Saturday, May 25, 2024
HomeHealthMinisters accept three-month deadline for infected blood scheme

Ministers accept three-month deadline for infected blood scheme


In April 2023, the chair of the ongoing public inquiry into the scandal, Sir Brian Langstaff, called for a full compensation scheme to be set up immediately. He also recommended interim payments should be extended to some of the children and parents of those who had died.

In December 2023, opposition MPs and Conservative rebels forced through a key vote in the Commons designed to speed up the creation of a new body to administer and run the scheme, the first parliamentary defeat for Rishi Sunak as prime minister.

More recently the government has been accused of trying to “wriggle out” of the new time limit by proposing its own amendments to the legislation in the Lords.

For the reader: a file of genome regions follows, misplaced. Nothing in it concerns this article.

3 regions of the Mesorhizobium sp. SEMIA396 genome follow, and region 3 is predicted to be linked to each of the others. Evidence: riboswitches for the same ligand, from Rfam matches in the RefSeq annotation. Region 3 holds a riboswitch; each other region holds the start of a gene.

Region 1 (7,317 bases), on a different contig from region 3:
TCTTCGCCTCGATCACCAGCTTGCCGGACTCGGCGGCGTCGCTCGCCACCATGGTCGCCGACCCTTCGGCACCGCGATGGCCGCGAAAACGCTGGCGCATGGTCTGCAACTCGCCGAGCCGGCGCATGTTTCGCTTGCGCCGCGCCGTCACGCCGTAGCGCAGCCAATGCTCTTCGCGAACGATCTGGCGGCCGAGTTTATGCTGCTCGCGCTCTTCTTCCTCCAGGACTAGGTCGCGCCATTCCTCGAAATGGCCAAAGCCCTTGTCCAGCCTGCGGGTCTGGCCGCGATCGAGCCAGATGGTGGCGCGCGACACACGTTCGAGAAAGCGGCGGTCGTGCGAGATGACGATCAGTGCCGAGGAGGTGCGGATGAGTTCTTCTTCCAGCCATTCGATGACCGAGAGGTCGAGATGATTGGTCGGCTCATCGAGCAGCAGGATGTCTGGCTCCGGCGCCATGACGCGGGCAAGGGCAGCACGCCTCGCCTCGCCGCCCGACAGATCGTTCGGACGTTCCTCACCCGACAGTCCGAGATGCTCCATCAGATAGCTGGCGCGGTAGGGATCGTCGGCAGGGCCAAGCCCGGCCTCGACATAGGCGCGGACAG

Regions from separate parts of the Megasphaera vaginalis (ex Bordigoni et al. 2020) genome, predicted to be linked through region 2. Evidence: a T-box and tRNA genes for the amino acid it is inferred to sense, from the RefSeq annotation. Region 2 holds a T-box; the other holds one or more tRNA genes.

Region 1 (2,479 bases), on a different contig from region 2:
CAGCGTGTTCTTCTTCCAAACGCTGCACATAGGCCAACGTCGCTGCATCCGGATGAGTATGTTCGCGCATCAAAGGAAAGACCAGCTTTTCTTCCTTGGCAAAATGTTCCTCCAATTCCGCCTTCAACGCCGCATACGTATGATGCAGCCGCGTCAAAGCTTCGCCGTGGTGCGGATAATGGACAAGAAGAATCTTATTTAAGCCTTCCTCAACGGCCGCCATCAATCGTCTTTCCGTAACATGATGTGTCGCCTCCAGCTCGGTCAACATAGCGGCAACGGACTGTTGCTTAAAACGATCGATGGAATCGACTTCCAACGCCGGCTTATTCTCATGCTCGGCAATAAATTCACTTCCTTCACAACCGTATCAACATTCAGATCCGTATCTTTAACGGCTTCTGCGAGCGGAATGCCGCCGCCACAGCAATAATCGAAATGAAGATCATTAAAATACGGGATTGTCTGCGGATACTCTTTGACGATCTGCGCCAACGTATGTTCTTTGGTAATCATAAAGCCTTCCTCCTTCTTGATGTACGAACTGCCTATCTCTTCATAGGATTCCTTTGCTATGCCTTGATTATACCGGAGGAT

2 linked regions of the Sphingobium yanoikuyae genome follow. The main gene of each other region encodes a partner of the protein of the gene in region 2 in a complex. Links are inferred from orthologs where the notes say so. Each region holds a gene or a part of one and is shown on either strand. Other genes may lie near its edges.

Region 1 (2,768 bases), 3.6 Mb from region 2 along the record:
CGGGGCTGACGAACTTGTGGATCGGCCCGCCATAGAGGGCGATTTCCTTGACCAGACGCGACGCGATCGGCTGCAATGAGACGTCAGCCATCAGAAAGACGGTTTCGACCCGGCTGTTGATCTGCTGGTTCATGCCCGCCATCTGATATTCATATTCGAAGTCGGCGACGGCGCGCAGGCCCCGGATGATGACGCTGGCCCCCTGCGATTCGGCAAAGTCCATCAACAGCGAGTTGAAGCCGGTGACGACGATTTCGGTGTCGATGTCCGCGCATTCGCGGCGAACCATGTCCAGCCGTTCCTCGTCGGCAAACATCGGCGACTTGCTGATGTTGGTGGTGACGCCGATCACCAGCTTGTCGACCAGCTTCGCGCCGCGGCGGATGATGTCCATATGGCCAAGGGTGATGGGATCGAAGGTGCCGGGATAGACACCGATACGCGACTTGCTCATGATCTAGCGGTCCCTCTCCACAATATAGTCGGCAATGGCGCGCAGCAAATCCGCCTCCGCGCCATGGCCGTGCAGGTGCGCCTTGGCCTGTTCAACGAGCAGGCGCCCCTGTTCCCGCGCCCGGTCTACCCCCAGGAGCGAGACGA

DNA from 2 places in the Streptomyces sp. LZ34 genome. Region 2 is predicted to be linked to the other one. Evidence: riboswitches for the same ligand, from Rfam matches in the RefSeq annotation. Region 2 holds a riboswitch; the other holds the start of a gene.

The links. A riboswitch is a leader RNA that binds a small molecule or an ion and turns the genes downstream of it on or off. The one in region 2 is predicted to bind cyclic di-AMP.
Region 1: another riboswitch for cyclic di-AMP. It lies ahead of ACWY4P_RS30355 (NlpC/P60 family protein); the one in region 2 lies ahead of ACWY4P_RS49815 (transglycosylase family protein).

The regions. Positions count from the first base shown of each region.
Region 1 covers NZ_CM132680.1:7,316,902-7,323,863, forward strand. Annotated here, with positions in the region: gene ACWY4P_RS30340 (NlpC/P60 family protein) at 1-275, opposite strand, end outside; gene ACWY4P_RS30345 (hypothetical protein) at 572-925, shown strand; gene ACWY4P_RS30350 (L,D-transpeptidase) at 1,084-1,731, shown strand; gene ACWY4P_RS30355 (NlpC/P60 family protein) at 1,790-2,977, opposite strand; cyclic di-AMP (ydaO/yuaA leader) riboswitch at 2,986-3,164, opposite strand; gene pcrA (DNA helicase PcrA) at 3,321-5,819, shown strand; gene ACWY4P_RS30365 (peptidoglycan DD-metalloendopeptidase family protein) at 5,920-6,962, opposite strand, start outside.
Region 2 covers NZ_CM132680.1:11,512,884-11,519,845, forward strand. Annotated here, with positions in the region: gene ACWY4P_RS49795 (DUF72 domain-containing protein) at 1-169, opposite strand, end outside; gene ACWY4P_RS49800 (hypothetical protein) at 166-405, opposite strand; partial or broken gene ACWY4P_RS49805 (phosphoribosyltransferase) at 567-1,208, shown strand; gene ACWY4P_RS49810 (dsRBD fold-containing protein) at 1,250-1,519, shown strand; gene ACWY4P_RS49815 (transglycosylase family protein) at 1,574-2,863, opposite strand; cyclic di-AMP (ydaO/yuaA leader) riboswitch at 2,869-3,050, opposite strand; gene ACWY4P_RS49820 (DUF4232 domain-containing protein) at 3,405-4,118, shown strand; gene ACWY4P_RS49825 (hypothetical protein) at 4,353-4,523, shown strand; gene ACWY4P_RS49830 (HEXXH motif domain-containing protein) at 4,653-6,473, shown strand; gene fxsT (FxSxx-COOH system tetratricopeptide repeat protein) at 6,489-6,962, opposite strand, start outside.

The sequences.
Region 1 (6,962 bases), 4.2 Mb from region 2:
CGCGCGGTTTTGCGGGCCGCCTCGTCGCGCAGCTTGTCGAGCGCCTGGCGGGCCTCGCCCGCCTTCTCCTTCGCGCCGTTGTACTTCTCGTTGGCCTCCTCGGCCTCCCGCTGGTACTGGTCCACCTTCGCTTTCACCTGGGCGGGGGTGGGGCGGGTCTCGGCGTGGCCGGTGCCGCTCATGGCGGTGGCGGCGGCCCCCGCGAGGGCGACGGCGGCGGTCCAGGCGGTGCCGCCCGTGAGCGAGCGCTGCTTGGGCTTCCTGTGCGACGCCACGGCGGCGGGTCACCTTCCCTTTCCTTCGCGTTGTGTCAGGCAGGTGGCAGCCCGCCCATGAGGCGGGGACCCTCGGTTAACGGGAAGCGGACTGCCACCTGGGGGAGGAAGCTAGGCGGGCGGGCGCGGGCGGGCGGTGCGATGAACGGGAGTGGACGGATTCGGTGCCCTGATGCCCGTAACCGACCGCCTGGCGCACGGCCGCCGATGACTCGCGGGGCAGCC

Faced with the possibility of losing another vote, ministers agreed to a Labour-led demand for the final compensation system to be in place within three months of the Victims and Prisoners Bill becoming law.

Speaking at the bill’s report stage, the Conservative peer Lord Howe said: “The government shares the determination of the House to ensure compensation reaches victims quickly.”

He added: “We recognise that Parliament and the infected blood community need clarity on when these measures will be in place.”

Nick Thomas-Symonds, Labour’s shadow minister without portfolio, said the decision marked “another important victory” for the victims of the scandal.

“The government has now been forced, under cross-party pressure, to set out a clear timetable to deliver a final compensation scheme,” he said.

“They must now progress – urgently – with getting the body ready to make payments.”

The public inquiry into the infected blood scandal has been running since 2018 and is expected to publish its final report and recommendations on 20 May.



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